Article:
Because he believes that “we ought to be allowing local officials to make decisions that they, in their estimation, and their constituents feel are in their best interests”, Governor Wolf has exercised his first veto of 2017 to stop a bill that would ban PA cities and towns from banning or taxing plastic bags. (Yes, I had to read it several times myself.)
House Bill 1071, which involves “Prohibiting a Political Subdivision from Imposing a Ban, Fee, Surcharge or Tax on Recyclable Plastic Bags at the Point of Sale”, was passed in a 28-21 vote. It is unlikely that the Senate will be able to override the veto, but it demonstrates how the Pennsylvania legislature once again lags behind while other states are leading the pack on this issue. California, for example, enacted legislation establishing a statewide ban on single-use plastic bags in large retail stores back in 2014. Hawaii has a de facto statewide ban which started in 2011, with all of its most populous counties prohibiting non-biodegradable plastic bags. And major cities across the country, Cambridge MA, Brownsville TX, and Seattle WA to name a few, all have plastic bag bans or a plastic bag fee.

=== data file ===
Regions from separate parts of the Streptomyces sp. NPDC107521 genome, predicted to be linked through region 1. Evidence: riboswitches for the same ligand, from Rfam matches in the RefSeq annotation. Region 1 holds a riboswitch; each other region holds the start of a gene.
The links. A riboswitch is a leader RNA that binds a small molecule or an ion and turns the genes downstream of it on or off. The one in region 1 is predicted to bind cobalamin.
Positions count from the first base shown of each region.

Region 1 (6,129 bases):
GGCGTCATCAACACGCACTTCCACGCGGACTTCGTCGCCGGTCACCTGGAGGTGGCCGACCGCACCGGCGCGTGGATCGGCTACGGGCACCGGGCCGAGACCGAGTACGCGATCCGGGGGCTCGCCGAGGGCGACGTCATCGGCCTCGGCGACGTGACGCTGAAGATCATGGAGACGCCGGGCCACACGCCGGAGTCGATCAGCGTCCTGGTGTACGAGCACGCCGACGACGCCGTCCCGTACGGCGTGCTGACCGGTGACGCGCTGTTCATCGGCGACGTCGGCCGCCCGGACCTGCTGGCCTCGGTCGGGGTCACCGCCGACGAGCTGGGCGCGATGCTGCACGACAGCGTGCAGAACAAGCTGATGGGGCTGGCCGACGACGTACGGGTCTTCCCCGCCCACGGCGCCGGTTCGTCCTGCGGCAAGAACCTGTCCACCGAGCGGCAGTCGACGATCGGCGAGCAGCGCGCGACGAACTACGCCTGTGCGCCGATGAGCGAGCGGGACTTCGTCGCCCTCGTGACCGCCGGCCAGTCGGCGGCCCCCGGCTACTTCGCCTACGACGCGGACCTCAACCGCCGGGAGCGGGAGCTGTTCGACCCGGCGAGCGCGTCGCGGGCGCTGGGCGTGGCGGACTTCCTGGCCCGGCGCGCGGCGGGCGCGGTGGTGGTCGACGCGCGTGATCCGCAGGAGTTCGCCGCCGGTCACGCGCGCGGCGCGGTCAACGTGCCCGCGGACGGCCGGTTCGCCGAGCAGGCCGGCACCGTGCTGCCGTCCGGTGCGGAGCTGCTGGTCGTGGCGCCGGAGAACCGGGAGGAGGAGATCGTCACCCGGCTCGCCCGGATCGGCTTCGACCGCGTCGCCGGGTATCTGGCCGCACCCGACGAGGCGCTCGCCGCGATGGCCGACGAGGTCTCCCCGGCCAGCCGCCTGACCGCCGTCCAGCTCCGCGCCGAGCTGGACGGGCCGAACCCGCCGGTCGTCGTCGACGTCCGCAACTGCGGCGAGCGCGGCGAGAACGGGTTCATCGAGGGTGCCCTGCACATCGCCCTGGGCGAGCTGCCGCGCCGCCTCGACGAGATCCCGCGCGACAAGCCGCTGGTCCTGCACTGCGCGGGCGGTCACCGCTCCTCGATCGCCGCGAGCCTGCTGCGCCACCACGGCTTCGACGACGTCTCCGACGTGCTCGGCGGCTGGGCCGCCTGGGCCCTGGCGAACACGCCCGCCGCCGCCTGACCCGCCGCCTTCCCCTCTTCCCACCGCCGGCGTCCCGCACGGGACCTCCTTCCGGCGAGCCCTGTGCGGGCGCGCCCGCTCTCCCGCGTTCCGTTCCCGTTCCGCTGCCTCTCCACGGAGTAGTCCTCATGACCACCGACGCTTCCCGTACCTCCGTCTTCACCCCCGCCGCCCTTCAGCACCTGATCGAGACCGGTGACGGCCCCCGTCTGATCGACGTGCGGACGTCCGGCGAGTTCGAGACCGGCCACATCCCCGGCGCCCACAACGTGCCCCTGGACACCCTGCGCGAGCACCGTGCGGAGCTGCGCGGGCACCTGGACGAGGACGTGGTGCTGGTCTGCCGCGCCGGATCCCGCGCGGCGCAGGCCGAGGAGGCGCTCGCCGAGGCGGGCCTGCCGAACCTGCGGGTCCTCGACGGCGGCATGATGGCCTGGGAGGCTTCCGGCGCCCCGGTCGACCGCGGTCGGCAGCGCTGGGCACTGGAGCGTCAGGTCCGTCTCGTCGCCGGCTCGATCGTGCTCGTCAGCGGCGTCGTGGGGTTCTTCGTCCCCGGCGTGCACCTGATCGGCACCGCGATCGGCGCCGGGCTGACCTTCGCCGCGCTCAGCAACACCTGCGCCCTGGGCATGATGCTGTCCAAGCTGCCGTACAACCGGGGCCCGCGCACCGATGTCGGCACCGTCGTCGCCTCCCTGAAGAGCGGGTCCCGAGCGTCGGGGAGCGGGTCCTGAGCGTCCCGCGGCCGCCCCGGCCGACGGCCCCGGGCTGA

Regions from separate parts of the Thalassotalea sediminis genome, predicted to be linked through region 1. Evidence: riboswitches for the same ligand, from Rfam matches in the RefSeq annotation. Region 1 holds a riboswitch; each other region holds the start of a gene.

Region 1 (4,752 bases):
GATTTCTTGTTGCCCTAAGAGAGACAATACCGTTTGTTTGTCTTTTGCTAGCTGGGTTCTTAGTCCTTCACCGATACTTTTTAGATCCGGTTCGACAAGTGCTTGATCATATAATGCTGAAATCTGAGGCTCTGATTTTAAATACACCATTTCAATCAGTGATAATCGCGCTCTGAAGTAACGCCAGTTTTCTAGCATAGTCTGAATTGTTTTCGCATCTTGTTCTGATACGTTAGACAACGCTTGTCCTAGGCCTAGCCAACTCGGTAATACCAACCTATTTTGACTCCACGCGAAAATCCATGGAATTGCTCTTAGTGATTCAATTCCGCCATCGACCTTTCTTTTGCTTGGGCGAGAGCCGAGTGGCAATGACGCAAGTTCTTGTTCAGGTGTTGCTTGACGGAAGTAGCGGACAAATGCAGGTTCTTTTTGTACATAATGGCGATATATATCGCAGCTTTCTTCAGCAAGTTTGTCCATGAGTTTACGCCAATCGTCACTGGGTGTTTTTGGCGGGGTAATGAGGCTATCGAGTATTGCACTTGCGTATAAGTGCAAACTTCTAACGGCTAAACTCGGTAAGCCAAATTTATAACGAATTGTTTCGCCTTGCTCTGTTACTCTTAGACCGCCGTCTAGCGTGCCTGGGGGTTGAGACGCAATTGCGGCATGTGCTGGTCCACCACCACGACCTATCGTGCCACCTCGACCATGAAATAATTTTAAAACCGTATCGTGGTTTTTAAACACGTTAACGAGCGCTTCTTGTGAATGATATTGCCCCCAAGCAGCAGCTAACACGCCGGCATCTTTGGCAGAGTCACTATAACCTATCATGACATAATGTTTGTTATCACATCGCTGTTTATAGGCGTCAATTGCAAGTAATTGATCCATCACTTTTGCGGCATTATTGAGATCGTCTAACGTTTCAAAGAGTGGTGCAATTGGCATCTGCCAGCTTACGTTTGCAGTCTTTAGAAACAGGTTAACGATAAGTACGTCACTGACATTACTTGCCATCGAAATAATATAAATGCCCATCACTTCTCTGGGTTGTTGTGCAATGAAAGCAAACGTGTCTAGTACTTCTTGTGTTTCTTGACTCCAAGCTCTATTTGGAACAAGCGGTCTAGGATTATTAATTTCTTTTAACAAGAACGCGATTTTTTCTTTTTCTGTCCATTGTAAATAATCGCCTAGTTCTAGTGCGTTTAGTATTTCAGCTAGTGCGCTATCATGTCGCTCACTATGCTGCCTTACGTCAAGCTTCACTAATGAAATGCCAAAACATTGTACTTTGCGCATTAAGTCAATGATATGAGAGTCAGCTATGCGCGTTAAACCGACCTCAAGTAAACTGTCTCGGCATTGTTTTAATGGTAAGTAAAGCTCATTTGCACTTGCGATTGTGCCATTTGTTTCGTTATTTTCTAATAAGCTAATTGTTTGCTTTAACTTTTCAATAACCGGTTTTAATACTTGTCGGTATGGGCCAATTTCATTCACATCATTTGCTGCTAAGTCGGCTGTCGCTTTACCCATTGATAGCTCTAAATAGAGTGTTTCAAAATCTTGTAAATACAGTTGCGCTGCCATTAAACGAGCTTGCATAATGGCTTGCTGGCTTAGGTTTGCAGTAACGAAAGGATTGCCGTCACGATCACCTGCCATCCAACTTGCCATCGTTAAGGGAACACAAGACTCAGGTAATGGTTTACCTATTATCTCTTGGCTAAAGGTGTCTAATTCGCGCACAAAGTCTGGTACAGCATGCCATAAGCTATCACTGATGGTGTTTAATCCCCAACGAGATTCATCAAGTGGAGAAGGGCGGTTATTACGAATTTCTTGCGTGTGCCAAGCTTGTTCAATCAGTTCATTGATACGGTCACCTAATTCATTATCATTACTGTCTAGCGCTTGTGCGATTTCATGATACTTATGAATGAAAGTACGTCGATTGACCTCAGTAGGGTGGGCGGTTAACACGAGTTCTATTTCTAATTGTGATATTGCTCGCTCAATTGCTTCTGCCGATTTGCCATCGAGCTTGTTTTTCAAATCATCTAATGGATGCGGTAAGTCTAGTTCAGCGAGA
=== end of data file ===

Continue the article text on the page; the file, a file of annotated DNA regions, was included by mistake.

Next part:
The bill was crafted in response to retail and plastic bag manufacturing lobbies arguing that a ban would add to the cost of doing business and would slash jobs. But plastic bags, apart from adding to the unsightly litter along our roadways, are harmful to wildlife, are costly to clean up, use up finite natural resources, and can take 1,000 years to decompose. Will the special interests of a handful of manufacturers across the state that this bill would have protected matter in 1,000 years?
In issuing his veto Governor Wolf cited the Environmental Rights Amendment of the PA Constitution. He also invoked the clause in the state constitution “protecting citizens' right to clean air, pure water and to the preservation of the natural, scenic, historic and aesthetic values of the environment”.
While environmentalists don’t have this one completely in the bag (a total statewide ban would be the ideal) we can thank Governor Wolf for (mutedly) being on the right side of this issue.
Although Governor Wolf has taken some encouraging positions recently regarding the environment, such as condemning the White House’s withdrawal from the Paris Climate Agreement and expressing support for the U.S. Climate Alliance, he is not putting the brakes on expanding the shale gas market in the state. In fact, Wolf’s veto of HB 1071 (see above) seems in some ways to be in direct contradiction to his support of the ethane cracking industry whose plants extract the ethylene used in products such as plastic bags.
Karen Feridun describes Governor Wolf’s energy agenda as “perilous” and explains why in a recent opinion piece in The Morning Call.
Click here to read Karen’s article at Governor Wolf’s energy agenda ‘perilous’
posted by Amy Levengood